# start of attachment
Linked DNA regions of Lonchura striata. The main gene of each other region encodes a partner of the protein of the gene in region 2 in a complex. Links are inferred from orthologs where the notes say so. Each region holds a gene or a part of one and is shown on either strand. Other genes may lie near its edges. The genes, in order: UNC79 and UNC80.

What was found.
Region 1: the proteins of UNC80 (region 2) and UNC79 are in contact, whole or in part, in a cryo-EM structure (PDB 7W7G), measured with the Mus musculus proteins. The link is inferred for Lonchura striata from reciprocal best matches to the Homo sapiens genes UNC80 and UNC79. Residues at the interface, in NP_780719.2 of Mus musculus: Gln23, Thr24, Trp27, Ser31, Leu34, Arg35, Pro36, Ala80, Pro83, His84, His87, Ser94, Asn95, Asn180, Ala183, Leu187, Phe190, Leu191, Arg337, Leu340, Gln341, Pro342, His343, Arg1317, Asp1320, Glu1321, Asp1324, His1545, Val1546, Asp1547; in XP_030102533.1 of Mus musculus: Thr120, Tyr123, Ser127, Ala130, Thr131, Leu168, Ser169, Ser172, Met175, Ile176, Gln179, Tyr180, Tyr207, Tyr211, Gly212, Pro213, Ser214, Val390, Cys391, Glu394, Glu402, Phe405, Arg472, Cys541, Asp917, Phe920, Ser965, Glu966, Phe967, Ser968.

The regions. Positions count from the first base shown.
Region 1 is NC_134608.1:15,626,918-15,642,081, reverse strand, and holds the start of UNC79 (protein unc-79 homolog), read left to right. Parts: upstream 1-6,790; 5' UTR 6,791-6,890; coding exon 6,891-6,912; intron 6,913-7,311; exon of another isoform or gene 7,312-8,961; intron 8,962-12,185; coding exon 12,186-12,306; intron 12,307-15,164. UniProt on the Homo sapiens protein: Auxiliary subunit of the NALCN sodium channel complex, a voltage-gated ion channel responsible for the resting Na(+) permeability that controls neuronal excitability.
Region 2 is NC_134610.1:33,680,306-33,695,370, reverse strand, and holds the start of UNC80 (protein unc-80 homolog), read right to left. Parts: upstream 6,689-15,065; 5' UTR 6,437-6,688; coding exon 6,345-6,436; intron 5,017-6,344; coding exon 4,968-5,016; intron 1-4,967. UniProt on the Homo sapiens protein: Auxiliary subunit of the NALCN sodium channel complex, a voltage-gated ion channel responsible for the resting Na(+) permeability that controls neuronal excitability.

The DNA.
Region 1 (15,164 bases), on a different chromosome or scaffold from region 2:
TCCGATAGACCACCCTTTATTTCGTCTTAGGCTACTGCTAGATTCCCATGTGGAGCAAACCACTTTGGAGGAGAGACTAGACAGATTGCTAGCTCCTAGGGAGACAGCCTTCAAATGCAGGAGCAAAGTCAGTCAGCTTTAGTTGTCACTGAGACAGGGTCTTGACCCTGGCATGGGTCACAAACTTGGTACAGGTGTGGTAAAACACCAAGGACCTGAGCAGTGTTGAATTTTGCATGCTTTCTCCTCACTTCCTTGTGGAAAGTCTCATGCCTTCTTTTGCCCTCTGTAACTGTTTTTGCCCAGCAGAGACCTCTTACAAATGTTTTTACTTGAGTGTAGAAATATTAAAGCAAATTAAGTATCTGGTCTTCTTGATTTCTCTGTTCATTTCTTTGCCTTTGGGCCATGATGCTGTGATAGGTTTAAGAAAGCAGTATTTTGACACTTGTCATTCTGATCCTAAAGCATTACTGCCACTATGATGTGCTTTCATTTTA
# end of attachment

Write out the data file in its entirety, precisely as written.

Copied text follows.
Linked DNA regions of Lonchura striata. The main gene of each other region encodes a partner of the protein of the gene in region 2 in a complex. Links are inferred from orthologs where the notes say so. Each region holds a gene or a part of one and is shown on either strand. Other genes may lie near its edges. The genes, in order: UNC79 and UNC80.

What was found.
Region 1: the proteins of UNC80 (region 2) and UNC79 are in contact, whole or in part, in a cryo-EM structure (PDB 7W7G), measured with the Mus musculus proteins. The link is inferred for Lonchura striata from reciprocal best matches to the Homo sapiens genes UNC80 and UNC79. Residues at the interface, in NP_780719.2 of Mus musculus: Gln23, Thr24, Trp27, Ser31, Leu34, Arg35, Pro36, Ala80, Pro83, His84, His87, Ser94, Asn95, Asn180, Ala183, Leu187, Phe190, Leu191, Arg337, Leu340, Gln341, Pro342, His343, Arg1317, Asp1320, Glu1321, Asp1324, His1545, Val1546, Asp1547; in XP_030102533.1 of Mus musculus: Thr120, Tyr123, Ser127, Ala130, Thr131, Leu168, Ser169, Ser172, Met175, Ile176, Gln179, Tyr180, Tyr207, Tyr211, Gly212, Pro213, Ser214, Val390, Cys391, Glu394, Glu402, Phe405, Arg472, Cys541, Asp917, Phe920, Ser965, Glu966, Phe967, Ser968.

The regions. Positions count from the first base shown.
Region 1 is NC_134608.1:15,626,918-15,642,081, reverse strand, and holds the start of UNC79 (protein unc-79 homolog), read left to right. Parts: upstream 1-6,790; 5' UTR 6,791-6,890; coding exon 6,891-6,912; intron 6,913-7,311; exon of another isoform or gene 7,312-8,961; intron 8,962-12,185; coding exon 12,186-12,306; intron 12,307-15,164. UniProt on the Homo sapiens protein: Auxiliary subunit of the NALCN sodium channel complex, a voltage-gated ion channel responsible for the resting Na(+) permeability that controls neuronal excitability.
Region 2 is NC_134610.1:33,680,306-33,695,370, reverse strand, and holds the start of UNC80 (protein unc-80 homolog), read right to left. Parts: upstream 6,689-15,065; 5' UTR 6,437-6,688; coding exon 6,345-6,436; intron 5,017-6,344; coding exon 4,968-5,016; intron 1-4,967. UniProt on the Homo sapiens protein: Auxiliary subunit of the NALCN sodium channel complex, a voltage-gated ion channel responsible for the resting Na(+) permeability that controls neuronal excitability.

The DNA.
Region 1 (15,164 bases), on a different chromosome or scaffold from region 2:
TCCGATAGACCACCCTTTATTTCGTCTTAGGCTACTGCTAGATTCCCATGTGGAGCAAACCACTTTGGAGGAGAGACTAGACAGATTGCTAGCTCCTAGGGAGACAGCCTTCAAATGCAGGAGCAAAGTCAGTCAGCTTTAGTTGTCACTGAGACAGGGTCTTGACCCTGGCATGGGTCACAAACTTGGTACAGGTGTGGTAAAACACCAAGGACCTGAGCAGTGTTGAATTTTGCATGCTTTCTCCTCACTTCCTTGTGGAAAGTCTCATGCCTTCTTTTGCCCTCTGTAACTGTTTTTGCCCAGCAGAGACCTCTTACAAATGTTTTTACTTGAGTGTAGAAATATTAAAGCAAATTAAGTATCTGGTCTTCTTGATTTCTCTGTTCATTTCTTTGCCTTTGGGCCATGATGCTGTGATAGGTTTAAGAAAGCAGTATTTTGACACTTGTCATTCTGATCCTAAAGCATTACTGCCACTATGATGTGCTTTCATTTTA